9. https://www.baseballamerica.com/stories/commissioner-rob-manfred-comments-on-minor-league-reorganization/ Kyle Glaser interviewed Rob Manfred. Nothing really new here but to summarize: MLB has 4 issues with the current set-up 1) More than 40 facilities are inadequate and it is up to minor league teams to upgrade them. A list of the facilities was leaked by MiLB. 2) Teams within each league need to be relatively close to each other to minimize "school bus rides" 3) Minor league players need to be paid more 4) Too many minor league players and teams. Many do not have a realistic chance of making the majors. MLB plans to support 120 minor league teams. Left out towns would be encouraged to have professional teams but they would not be directly affiliated with MLB.
  10. It's premature to say that the MLB draft is moving to August. MLB wants to move it after the College World Series. Some have speculated that August makes sense as a date in August would eliminate the need for short-season A teams. Logically, it makes no sense to mandate which minor league teams will be axed although "leaking" a list may encourage towns on the fence to up their facilities. How up to date are the facilities in Frederick? It location is great. Organizations such as the Orioles/Astros that are big on machine learning, regression models, and neural networks are more likely to be on board with this plan while organizations such as the Cubs/Yankees that have the resources to have a more balanced approach may have misgivings. During the past season the Cubs had 300 players under control. This new plan would lessen that number by at least 100. Youngsters that are unable to make the jump from the DSL or HS to full-season ball may stay at their respective complexes and play unofficial games against other organizations throughout the summer as opposed to until the draft as in past years. One advantage is that it will be easier to evaluate prospects with fewer non-prospects in the mix, although you could argue that 20-year old prospects benefit from playing with 25-year old non-prospects who know the little things but have limited tools. The great statistics put up by top prospects during their first ML seasons in recent years suggests that top prospects may be spending too much time in the minors. More rapid promotion for a select few is likely with a thinner pool of players. It is also possible that AAA will be more like AA is today, i.e., the place for top prospects. Independent leagues comprised of released players could fill the role that AAA has today - although this will depend on the details of the next ML agreement. I've also heard that some teams would prefer a shorter season so that their prospects could spend more time in their respective pitching/hitting labs.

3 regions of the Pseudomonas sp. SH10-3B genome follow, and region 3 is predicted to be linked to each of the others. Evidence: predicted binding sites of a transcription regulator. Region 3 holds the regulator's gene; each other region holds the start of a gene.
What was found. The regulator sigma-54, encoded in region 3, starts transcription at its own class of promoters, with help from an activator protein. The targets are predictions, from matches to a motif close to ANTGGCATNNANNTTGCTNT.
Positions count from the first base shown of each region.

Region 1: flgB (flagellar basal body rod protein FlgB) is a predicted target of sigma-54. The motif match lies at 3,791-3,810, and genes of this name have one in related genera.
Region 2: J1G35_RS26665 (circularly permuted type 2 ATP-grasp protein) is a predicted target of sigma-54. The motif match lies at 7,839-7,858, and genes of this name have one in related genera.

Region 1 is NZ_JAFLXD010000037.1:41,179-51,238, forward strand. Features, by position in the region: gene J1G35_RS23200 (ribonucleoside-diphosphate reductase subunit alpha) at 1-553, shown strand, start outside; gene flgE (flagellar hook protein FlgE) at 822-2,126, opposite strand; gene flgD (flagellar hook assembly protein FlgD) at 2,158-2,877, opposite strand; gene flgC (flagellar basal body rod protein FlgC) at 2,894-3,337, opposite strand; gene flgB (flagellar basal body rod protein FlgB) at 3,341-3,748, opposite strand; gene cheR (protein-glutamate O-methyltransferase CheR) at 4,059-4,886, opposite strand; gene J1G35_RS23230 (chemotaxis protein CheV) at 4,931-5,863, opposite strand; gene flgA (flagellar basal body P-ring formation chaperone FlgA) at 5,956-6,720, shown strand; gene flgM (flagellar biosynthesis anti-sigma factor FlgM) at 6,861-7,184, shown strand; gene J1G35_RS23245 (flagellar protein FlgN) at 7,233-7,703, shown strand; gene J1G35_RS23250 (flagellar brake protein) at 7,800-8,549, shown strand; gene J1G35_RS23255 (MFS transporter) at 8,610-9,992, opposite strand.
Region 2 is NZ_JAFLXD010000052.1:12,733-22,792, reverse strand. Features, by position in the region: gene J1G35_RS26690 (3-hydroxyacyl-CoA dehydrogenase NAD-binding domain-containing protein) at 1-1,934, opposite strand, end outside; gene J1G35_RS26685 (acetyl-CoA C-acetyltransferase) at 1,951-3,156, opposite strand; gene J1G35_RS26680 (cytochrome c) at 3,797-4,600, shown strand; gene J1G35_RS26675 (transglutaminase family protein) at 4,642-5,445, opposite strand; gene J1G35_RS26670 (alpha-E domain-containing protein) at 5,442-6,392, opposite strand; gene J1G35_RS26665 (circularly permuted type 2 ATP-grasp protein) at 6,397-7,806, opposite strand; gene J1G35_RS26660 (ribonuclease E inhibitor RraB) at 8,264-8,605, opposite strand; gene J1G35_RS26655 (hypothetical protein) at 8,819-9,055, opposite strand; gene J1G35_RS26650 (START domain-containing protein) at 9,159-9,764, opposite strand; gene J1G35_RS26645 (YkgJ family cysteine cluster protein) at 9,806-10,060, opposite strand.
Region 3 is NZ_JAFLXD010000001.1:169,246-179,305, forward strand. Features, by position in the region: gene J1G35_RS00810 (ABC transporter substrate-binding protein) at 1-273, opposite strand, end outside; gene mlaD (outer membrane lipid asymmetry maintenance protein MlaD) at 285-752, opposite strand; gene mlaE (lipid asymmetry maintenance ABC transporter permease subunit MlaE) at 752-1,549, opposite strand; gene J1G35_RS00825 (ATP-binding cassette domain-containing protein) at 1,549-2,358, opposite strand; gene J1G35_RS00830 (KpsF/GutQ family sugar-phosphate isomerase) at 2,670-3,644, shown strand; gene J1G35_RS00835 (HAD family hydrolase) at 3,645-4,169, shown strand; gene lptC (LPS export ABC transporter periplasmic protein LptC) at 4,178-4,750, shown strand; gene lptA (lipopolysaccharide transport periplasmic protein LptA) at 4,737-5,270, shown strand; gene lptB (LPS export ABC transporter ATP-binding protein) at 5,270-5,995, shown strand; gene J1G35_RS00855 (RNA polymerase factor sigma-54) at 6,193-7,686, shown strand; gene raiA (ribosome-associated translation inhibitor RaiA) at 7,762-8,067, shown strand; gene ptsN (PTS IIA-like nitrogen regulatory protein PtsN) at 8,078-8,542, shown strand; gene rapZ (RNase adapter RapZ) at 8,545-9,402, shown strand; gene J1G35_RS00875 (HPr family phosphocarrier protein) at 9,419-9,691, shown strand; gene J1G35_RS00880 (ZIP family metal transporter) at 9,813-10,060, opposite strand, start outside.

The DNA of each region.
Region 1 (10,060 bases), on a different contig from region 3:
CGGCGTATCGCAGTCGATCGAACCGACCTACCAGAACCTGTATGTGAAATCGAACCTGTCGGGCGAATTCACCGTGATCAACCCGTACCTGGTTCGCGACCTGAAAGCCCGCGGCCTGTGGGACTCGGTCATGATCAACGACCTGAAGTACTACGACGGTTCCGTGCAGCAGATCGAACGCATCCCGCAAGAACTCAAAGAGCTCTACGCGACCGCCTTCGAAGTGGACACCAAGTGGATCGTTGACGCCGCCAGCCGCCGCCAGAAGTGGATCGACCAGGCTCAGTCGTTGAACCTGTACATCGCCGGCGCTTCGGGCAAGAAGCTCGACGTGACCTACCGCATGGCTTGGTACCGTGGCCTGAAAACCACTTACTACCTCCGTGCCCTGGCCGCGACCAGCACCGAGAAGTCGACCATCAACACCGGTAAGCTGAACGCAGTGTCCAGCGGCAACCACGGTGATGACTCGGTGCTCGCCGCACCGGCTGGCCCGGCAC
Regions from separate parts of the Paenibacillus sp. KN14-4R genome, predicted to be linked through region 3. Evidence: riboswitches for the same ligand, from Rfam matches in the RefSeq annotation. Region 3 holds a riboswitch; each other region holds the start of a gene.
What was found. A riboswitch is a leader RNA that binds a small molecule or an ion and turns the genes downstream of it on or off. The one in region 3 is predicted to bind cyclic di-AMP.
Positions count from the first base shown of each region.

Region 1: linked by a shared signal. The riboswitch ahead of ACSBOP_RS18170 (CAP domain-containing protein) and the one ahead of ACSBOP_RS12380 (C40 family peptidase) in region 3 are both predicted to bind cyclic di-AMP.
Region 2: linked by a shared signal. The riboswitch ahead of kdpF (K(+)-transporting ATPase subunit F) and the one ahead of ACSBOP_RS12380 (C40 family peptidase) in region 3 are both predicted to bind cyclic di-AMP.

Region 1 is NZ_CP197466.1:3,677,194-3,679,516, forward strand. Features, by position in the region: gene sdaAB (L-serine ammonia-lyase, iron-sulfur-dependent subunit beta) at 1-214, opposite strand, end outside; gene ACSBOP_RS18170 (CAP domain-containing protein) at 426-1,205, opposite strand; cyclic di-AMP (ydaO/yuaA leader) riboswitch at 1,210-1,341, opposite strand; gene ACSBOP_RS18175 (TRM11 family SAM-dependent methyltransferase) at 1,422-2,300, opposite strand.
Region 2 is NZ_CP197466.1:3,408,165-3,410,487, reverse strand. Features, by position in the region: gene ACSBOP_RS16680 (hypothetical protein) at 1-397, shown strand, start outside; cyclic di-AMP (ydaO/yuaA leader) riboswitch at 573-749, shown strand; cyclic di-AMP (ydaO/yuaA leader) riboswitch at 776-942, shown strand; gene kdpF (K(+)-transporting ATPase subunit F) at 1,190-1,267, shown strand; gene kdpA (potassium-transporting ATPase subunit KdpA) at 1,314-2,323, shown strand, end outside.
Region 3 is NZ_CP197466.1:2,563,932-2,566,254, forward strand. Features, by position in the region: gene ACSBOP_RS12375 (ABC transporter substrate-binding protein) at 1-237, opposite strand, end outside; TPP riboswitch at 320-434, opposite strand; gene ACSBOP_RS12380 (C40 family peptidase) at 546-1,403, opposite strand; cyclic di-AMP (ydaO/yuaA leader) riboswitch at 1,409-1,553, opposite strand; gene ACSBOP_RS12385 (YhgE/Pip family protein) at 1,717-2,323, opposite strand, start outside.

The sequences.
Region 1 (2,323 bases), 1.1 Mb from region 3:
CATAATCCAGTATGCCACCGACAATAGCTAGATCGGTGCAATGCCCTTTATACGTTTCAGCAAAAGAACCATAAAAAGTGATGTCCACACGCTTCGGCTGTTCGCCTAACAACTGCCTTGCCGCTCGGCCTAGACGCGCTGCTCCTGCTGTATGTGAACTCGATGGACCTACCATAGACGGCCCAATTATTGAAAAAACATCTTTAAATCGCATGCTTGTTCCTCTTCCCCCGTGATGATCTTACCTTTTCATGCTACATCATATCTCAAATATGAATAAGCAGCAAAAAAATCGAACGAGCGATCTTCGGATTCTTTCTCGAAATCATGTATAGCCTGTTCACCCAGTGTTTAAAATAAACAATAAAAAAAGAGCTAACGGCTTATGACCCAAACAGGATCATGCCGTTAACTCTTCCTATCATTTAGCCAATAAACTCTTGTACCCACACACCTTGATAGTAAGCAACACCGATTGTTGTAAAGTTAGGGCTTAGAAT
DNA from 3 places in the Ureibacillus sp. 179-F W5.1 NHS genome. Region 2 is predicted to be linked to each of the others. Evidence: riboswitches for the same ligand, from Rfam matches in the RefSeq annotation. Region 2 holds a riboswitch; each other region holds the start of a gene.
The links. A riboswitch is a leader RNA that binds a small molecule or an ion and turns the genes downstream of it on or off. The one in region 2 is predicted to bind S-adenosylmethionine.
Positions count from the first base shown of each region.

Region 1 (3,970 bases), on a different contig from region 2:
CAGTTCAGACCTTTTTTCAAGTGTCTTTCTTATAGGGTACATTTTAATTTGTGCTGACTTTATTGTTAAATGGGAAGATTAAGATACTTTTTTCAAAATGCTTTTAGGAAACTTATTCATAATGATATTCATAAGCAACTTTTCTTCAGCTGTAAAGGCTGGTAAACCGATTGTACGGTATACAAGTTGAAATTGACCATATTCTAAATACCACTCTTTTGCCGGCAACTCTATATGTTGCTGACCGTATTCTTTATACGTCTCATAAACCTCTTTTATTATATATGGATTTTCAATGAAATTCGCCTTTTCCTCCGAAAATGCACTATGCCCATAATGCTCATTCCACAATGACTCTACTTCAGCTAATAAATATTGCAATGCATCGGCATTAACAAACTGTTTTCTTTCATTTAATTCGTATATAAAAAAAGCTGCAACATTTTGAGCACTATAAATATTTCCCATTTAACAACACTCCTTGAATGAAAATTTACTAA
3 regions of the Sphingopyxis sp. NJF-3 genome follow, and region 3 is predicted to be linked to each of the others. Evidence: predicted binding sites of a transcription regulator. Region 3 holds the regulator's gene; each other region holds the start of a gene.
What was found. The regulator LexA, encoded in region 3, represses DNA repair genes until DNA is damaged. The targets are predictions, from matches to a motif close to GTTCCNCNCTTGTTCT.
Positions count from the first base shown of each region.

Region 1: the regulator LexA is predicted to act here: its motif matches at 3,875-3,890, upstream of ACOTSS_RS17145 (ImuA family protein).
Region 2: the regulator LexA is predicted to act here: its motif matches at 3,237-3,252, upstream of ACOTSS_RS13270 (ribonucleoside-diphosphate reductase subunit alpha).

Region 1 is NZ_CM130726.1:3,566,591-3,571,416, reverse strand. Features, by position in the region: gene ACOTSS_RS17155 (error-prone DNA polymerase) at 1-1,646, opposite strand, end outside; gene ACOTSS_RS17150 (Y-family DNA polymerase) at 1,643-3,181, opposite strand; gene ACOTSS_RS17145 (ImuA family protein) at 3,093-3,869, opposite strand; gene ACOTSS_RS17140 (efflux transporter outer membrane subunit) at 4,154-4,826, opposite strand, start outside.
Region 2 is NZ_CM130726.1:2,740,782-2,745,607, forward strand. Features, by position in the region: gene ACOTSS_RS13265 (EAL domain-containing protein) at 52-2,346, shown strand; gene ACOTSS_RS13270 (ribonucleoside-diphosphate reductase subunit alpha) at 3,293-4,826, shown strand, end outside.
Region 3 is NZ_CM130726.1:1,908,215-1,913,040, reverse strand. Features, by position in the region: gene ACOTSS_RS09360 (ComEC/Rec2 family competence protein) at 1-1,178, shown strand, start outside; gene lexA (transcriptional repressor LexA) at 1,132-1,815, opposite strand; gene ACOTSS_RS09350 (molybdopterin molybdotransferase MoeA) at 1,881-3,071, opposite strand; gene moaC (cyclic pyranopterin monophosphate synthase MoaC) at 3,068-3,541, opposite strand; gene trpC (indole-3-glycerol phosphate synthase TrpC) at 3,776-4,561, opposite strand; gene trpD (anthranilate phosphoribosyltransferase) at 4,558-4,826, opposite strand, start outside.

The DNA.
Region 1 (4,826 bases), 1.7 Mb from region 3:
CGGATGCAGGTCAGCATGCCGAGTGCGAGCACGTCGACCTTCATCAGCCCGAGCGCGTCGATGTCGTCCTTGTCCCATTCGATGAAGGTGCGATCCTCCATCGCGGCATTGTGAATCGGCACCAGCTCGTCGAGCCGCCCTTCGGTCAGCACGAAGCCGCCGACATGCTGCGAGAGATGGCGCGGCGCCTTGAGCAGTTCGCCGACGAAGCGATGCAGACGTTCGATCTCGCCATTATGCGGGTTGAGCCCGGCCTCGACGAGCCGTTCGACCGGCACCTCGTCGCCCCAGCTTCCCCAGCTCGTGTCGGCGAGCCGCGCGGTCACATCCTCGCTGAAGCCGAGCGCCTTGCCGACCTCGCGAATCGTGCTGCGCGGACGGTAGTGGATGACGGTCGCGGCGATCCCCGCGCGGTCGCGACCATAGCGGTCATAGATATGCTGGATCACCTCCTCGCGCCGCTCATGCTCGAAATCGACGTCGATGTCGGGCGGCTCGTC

11. Agreed. If one insists on using the save statistic at least define it as (Holds + Saves) / [Save chances]
  12. Well we need to come up with a way that doesn't suppress salaries to get the player's union on board For spin purposes, any proposal should aid small market teams rather than ...
  13. How about implementing a 3-3-3 rule: The top 3 draft choices shall be given out to the teams with the 3 highest winning percentages in the previous year of teams that have not made the playoffs for 3 years and have not had a top 3 draft choice in the last 3 years. The next group of draft choices will be based on winning percentage from teams that did not make the playoffs in the past year. The next group of teams will be play-in losers sorted by winning percentage, ..., World Series runner-up, and finally World Series winner
  14. World Avoided: Davis has Hyde to thank for his less than horrific OPS this season. If he had faced the same percentage of lefties as Villar his stat line could read: 0.166/0.245/0.290 (0.535 OPS) as opposed to 0.184/0.269/0.323 (0.592 OPS). Note: I assumed Davis would continue hitting 0.096/0.145/0.154 versus lefties and 0.205/0.299/0.364 versus righties and assumed he would face 35.4% lefties (Villar's percentage) as opposed to his current 19.7%.
  15. Sorry should have included the reference. Obviously, the rule change is good news for the Orioles. Happy waiver wire hunting.